Ohio Environmental Council, June 24, 2021
Author: Eliza VanNess, OEC Legal Intern
Venue is not one of law’s sexiest topics. Ohio’s new HB286 is not a sexy bill. It’s a dense bill that proposes changing where litigants can appeal agency decisions. While this procedural shift won’t make headlines, it could have powerful consequences on how litigants challenge state regulations. The bill seeks to change something fundamental: what court gets to hear appeals of agency final orders?
There’s more, however. Legislators have slipped in an amendment to the bill, giving a home-court advantage to state officials prosecuted for corruption.
An outline of the bill
Under current law, people challenging legal decisions appealing certain agency orders must bring their suit in the Franklin County Court of Common Pleas. HB 286 would eliminate that provision, broadly allowing litigants to appeal any agency decision to the court of common pleas in the county where the litigant lives or where their business is located. At present, when an agency issues an order pursuant to an adjudication, and the order adversely affects another party, that party can appeal to the Franklin County Court of Common Pleas (with a few exceptions). HB 286 would strike that provision, removing those third party litigants’ ability to always bring suit in Franklin County.
Where a suit is brought—its venue—matters for two reasons. First, where a party argues a case impacts the convenience of working on the case. The party that travels further faces a greater burden of expense and inconvenience.
Additionally, not all courts are created equal.The introduction of this bill alone is evidence that we could expect courts across the state to reach different decisions than the Franklin County Court of Common Pleas. The bill’s sponsor, Majority Floor Leader Bill Seitz, characterizes the bill as supporting those “‘playing defense’ against the regulatory leviathan.” The “regulatory leviathan,” comprised of Ohio’s state agencies, protects a host of interests held by Ohioans, including the protection of our air, land, and water. Our environment.
HB 286’s Rider: giving a home-court advantage to state officials being prosecuted
When state officials are charged with violations of state law, the case is tried in Franklin County. However, House Republicans attached a rider to HB 286 to alter the prosecution of public corruption cases. Under the proposed change, when a state official is charged with an offense in connection to the powers and duties of their role, the local prosecutor of the county in which the office resides would handle the prosecution of their case. If the official isn’t a resident of the state, the prosecutor of the county in which the alleged conduct occurred would prosecute the official.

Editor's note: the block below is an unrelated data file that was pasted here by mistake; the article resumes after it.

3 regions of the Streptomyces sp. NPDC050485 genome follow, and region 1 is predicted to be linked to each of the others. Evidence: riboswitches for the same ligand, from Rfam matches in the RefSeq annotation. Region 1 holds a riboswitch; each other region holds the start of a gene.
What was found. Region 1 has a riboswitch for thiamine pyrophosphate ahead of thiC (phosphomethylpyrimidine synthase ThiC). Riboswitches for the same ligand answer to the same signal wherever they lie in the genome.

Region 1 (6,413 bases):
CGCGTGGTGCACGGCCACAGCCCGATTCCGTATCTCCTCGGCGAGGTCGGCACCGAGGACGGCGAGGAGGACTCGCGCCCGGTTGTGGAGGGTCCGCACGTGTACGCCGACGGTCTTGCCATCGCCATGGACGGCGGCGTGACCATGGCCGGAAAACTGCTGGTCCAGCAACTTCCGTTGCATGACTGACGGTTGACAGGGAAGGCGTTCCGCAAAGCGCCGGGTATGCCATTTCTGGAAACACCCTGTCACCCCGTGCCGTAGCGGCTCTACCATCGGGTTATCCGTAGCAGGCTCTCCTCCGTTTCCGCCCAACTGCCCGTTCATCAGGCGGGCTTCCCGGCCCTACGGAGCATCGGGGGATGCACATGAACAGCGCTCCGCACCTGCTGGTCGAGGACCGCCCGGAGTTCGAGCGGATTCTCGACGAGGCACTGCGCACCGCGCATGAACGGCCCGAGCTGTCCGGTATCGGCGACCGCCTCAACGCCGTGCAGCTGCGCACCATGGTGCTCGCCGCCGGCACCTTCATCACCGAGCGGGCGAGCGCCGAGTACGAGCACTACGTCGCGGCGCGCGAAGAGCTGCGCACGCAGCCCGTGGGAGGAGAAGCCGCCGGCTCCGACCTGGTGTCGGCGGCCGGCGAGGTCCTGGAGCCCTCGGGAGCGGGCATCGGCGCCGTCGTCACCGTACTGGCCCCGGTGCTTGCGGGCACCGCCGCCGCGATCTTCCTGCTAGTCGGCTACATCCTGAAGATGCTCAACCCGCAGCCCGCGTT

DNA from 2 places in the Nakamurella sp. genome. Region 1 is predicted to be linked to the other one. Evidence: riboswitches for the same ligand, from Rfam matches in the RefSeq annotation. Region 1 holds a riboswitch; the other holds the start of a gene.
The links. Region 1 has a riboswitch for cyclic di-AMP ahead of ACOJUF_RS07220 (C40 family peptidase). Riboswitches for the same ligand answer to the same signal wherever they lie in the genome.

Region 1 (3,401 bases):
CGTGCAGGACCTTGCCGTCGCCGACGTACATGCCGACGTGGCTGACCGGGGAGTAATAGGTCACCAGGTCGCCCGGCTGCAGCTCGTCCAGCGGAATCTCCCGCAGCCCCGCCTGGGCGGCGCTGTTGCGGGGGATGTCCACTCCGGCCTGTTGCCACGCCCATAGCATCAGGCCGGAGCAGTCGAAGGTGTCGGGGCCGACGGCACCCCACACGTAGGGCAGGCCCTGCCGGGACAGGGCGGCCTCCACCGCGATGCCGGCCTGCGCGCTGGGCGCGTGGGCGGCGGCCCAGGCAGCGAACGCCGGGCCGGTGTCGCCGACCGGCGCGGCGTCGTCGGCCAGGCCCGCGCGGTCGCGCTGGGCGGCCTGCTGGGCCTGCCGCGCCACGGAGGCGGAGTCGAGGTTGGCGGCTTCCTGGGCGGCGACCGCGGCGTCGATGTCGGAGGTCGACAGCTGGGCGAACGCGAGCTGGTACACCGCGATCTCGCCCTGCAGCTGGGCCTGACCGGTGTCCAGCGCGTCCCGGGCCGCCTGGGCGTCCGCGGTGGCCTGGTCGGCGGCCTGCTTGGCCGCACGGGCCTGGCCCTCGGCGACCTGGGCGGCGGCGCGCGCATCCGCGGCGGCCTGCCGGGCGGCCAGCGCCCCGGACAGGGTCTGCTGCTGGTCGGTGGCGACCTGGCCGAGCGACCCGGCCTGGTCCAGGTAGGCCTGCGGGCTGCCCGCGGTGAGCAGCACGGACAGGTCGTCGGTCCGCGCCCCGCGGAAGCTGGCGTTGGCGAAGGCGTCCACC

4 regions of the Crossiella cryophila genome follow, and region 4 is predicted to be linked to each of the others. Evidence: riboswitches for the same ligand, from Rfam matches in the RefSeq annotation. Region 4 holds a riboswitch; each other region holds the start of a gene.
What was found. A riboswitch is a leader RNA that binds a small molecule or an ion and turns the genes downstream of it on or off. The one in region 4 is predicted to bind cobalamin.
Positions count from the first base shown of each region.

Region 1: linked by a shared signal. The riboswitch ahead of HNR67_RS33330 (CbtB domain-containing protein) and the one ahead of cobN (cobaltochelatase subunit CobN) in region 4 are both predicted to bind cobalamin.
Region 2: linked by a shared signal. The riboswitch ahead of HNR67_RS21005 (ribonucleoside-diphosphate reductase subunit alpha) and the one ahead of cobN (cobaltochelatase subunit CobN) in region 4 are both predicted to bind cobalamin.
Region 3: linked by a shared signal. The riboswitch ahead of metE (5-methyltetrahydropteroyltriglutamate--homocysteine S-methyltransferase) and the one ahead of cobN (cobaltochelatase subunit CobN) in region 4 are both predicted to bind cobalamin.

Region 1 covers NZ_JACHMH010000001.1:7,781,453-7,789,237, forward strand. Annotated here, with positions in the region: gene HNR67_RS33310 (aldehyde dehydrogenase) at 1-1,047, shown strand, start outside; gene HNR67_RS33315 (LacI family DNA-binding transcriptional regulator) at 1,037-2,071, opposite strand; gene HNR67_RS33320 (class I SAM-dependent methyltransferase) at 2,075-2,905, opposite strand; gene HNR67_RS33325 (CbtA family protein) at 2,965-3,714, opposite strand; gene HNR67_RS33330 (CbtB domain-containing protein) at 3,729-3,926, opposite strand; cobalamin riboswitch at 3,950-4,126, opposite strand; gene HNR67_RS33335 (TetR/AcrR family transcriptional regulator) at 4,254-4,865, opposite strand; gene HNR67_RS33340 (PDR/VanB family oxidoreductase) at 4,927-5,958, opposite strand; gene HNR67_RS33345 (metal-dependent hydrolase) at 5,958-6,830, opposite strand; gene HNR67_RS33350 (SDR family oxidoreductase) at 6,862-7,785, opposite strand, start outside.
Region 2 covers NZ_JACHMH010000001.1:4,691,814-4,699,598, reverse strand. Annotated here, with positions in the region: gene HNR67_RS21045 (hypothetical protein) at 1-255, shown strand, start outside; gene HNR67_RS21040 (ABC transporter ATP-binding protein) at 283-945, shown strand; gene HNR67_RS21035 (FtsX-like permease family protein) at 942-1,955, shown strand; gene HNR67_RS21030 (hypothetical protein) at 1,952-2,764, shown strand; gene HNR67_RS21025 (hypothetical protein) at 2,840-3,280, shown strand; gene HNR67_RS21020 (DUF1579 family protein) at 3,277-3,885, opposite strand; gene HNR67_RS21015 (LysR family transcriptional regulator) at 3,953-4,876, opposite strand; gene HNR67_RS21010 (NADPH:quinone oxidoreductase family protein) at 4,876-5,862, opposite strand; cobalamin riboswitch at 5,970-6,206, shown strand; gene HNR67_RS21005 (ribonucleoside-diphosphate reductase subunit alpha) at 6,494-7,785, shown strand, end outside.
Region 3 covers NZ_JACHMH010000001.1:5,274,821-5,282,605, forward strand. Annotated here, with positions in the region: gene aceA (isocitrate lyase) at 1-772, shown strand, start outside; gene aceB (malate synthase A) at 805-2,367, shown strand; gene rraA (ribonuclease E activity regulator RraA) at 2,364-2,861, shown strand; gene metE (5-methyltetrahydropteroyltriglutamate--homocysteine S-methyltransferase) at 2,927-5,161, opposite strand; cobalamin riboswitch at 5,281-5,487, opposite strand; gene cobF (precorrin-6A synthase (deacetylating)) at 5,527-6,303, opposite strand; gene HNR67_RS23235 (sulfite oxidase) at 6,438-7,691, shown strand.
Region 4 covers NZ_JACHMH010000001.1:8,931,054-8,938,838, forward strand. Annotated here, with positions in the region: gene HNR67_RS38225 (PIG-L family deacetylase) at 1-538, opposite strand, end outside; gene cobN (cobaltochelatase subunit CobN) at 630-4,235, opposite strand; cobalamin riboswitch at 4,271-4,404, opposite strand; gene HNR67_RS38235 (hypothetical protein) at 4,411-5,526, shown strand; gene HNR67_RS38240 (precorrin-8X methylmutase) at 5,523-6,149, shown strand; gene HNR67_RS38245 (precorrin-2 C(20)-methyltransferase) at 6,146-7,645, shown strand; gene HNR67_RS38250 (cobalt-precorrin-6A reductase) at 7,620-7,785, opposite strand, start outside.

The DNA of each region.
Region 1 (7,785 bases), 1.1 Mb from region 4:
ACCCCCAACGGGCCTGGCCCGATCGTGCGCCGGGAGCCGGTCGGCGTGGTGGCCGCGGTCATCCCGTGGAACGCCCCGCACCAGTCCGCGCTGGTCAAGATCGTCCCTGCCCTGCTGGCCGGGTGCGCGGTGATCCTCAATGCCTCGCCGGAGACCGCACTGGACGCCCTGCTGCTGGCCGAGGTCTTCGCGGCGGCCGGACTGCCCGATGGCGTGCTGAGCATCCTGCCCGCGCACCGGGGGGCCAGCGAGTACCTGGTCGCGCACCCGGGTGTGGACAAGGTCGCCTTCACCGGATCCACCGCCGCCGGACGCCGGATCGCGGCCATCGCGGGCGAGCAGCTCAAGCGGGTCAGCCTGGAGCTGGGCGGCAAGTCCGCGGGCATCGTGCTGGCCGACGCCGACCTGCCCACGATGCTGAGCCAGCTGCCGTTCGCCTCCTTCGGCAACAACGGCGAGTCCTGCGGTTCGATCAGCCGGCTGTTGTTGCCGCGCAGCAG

We can only hypothesize about the motivation for this amendment, but its timing is noteworthy. Ohio representatives are embroiled in the corruption scandal over HB 6, and without HB 286, the Franklin County Prosecutor, the first Democrat to fill the seat in sixty years, can prosecute any violations of state law that arise against additional Ohio representatives and senators in connection with FirstEnergy’s massive bribery scheme.
Regardless of the motives behind the rider, it would undoubtedly benefit state officials being prosecuted. These officials can expect a friendlier court in the counties where they reside, and representatives charged with offenses could count on the favorable opinion among the locals who elected them in the first place.
Impact on environmental cases
HB 286’s impacts on environmental cases are not plainly laid out in the bill. Appeals of ODNR’s Division of Oil & Gas decisions are often brought to the Oil and Gas Commission, but may also be brought in the Franklin County Court of Common Pleas. HB 286 would create a new option for potential oil and gas litigants: appealing to the court of common pleas in their home county.
Appeals from Ohio EPA decisions follow their own procedural pathway to the Environmental Review Appeals Commission (ERAC). ERAC reviews the appeal and makes a decision, which itself can be appealed. Appeals of ERAC decisions can be brought to the Franklin County Court of Appeals, or, if the appeal is centered around an alleged violation of a law or regulation, to the court of appeals in the district where the violation took place. It is unlikely that HB 286 would impact ERAC appeals, because the bill applies to appeals from “any order of an agency.” An attorney would need to stretch the definition of “agency” to make ERAC fit the category, though it’s not inconceivable that some bold litigant would try.
In conclusion, HB 286’s rider is a brazen attempt to play politics with the public’s trust in its lawmakers. Controversial shifts in prosecutorial power should not be quietly tacked onto an otherwise unrelated bill. The two policies should be openly discussed separately.